Bronchitis, Chronic

Below you will find more information about Bronchitis, Chronic from Medigest. If you believe that you are suffering from any of the symptoms of Bronchitis, Chronic it is important that you obtain an accurate diagnosis from a medical professional to ensure that you obtain the correct medication or treatment for your condition. There are medical conditions that carry similar symptoms associated with Bronchitis, Chronic and therefore the information provided by Medigest is offered as a guideline only and should never be used in preference to seeking professional medical advice. The information relating to Bronchitis, Chronic comes from a third party source and Medigest will not be held liable for any inaccuracies relating to the information shown.


Chronic bronchitis is the inflammation, or irritation, of the airways in the lungs. Airways are the tubes in the lungs where air passes through. They are also known as bronchial tubes. When the airways are irritated, thick mucus forms inside of them. The mucus plugs up the airways and makes it hard for the person to get air into your lungs. Symptoms of chronic bronchitis include a cough that produces mucus (sometimes called sputum), breathing difficulties, and a feeling of tightness in the chest.


A physical examination will often show decreased intensity of breath sounds, wheeze (rales) and prolonged expiration. Most doctors depend on the presence of a persistent dry or wet cough as evidence of bronchitis. Pulmonary Function Tests (PFT) (or spirometry) must be performed in all patients affected with chronic cough. An FEV1/FVC ratio below 0.7 that is not fully reversible after bronchodilator therapy shows the presence of COPD, that requires more aggressive therapy and brings with it a more severe prognosis than simple chronic bronchitis. A chest X-ray that shows hyperinflation; collapse and consolidation of lung areas would support a diagnosis of pneumonia. Some conditions that look like bronchitis may be indicated by chest radiography. A blood test could indicate some sort of inflammation, as indicated by a raised white blood cell count and elevated C-reactive protein. Further obstruction to the airways is the result of more goblet cells in the small airways. This is generally typical of chronic bronchitis Although infection is not the reason or cause of chronic bronchitis it is seen to help in sustaining the bronchitis.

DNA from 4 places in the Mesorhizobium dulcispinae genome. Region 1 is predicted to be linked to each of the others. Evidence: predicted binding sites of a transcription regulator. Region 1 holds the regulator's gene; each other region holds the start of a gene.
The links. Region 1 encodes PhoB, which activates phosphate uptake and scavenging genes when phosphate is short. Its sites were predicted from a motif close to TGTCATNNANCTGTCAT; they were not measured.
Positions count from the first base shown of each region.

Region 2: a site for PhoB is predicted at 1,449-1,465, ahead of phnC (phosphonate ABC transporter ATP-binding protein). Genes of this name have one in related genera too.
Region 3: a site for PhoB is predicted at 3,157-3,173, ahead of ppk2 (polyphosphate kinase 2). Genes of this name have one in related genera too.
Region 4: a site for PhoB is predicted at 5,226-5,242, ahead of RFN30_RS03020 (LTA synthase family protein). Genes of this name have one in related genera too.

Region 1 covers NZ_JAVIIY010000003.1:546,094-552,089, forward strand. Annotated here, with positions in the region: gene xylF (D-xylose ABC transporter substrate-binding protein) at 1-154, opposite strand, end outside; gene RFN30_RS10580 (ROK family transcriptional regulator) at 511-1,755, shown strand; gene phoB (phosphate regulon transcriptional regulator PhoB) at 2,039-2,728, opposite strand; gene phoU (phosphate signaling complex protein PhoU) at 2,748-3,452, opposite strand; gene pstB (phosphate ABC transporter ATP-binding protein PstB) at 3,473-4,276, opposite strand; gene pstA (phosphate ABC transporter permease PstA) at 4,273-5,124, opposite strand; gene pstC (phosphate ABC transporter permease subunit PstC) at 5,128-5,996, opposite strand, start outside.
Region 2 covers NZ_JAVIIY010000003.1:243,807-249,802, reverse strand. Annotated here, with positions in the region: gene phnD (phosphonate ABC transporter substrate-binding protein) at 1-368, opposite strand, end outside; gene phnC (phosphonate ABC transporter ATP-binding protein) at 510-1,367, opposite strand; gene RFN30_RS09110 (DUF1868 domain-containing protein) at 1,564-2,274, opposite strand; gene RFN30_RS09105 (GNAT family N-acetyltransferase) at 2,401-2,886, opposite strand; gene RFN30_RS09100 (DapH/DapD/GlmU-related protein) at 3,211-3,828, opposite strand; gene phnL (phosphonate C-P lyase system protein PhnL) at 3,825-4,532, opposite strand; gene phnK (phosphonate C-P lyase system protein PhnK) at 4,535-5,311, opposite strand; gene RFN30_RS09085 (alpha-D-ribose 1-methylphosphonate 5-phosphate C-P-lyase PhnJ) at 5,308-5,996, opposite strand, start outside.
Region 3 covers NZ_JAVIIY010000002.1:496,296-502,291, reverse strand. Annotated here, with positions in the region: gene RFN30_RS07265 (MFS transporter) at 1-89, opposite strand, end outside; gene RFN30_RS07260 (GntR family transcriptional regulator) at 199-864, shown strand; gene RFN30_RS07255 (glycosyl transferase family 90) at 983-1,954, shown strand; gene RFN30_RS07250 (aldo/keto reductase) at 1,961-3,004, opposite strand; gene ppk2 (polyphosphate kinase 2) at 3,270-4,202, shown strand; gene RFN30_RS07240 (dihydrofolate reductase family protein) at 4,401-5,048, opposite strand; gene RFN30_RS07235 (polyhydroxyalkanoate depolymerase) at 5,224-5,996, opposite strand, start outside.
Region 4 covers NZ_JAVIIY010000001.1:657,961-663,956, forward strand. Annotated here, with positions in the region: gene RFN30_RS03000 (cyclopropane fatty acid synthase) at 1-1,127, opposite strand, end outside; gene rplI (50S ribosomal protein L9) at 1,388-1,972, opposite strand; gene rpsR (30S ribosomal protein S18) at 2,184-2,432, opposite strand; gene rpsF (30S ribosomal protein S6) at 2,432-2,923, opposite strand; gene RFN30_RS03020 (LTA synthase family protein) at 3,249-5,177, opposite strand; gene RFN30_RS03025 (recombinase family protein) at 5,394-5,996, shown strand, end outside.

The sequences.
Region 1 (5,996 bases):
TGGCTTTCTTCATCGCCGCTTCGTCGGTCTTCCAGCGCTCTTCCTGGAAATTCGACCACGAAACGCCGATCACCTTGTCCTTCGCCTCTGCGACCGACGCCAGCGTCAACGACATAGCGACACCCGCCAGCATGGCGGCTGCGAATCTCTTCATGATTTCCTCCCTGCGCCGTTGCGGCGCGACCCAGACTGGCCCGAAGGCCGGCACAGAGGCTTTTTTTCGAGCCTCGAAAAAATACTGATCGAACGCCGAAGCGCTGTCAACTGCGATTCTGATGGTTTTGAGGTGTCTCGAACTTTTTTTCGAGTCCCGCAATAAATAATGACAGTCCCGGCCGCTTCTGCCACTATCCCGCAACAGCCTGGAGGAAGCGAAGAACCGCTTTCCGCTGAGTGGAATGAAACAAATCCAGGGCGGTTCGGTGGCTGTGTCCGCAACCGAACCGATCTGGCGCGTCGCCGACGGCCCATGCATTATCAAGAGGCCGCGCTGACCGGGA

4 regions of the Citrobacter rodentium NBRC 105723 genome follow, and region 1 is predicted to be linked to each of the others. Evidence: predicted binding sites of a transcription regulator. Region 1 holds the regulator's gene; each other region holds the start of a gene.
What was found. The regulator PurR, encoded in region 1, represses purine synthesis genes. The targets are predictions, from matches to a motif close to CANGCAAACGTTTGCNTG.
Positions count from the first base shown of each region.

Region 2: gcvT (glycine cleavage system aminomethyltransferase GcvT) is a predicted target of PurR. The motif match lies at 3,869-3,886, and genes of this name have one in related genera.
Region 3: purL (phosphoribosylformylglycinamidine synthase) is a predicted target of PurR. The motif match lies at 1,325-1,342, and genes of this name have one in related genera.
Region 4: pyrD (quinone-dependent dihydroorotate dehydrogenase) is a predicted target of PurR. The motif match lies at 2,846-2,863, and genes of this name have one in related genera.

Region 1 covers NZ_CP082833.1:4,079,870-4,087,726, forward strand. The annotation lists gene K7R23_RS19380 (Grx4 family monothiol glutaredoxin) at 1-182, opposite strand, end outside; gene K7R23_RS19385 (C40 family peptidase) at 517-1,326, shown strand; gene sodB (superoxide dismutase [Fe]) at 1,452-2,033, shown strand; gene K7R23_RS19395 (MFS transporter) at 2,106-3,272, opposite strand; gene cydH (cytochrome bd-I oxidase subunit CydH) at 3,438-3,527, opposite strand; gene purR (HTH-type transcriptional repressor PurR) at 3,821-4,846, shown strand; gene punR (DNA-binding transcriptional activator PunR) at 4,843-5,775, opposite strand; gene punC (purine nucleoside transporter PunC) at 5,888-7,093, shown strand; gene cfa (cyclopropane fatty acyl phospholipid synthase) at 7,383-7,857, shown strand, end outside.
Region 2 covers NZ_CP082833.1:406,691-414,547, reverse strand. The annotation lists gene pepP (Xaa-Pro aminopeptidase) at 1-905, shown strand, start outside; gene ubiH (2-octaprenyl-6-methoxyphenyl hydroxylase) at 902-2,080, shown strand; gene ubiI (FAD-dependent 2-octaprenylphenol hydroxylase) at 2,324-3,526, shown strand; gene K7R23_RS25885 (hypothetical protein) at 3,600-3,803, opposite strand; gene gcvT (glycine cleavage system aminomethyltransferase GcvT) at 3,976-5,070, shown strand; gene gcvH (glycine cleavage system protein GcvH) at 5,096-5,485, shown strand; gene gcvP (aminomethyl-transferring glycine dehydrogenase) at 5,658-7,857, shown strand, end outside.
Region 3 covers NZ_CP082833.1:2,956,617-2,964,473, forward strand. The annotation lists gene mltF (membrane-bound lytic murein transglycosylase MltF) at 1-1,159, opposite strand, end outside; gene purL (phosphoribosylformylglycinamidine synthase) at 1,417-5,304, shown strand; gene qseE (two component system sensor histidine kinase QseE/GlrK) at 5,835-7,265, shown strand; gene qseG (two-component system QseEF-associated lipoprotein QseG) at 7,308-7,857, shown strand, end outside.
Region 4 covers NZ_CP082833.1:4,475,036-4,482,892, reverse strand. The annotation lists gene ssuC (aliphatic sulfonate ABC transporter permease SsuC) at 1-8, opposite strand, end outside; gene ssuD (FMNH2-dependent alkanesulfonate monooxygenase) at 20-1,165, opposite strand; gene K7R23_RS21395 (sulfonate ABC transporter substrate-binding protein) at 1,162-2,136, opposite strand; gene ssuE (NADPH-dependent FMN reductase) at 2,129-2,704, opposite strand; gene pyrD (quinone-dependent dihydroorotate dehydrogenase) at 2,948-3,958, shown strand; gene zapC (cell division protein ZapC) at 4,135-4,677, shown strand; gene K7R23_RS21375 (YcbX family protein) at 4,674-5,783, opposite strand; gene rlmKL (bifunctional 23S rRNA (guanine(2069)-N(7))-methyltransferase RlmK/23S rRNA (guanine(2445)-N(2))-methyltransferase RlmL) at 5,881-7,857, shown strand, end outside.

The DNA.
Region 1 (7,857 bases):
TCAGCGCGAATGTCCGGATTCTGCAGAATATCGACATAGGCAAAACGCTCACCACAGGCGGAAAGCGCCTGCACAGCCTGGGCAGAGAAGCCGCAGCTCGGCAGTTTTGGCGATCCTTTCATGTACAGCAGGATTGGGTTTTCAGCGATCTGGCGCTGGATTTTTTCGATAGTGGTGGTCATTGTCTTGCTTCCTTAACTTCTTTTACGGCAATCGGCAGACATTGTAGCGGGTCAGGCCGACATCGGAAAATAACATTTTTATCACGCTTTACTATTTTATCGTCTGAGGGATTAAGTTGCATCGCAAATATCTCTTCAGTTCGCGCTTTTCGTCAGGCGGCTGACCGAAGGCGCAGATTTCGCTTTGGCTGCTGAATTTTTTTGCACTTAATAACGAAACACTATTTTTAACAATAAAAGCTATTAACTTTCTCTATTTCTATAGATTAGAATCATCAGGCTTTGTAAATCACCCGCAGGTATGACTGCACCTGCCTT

Some treatments for chronic bronchitis include antibiotics, bronchodilators, and corticosteroids. For acute worsening of chronic bronchitis, if antibiotics are used a meta-analysis found that "amoxicillin/clavulanic acid, macrolides, second-generation or third-generation cephalosporins, and quinolones" may be more effective for treatment. For acute worsening of chronic bronchitis, a clinical practice guideline by the American College of Physicians found that bronchodilators may help. For acute worsening of chronic bronchitis, a clinical practice guideline by the American College of Physicians found that corticosteroids may help.

Symptoms and Signs

The following are the most commonly-found symptoms for chronic bronchitis. However, each individual may undergo symptoms differently. Such symptoms include cough and expectoration (or spitting out) of mucus. Chronic bronchitis may cause frequent and severe respiratory infections, narrowing and plugging of the breathing tubes (bronchi), difficult breathing, and disability. Other symptoms include abnormal lung signs, swelling of the feet, heart failure, and the lips and skin of the patients may appear blue. The symptoms of chronic bronchitis may look like other lung conditions or medical problems.

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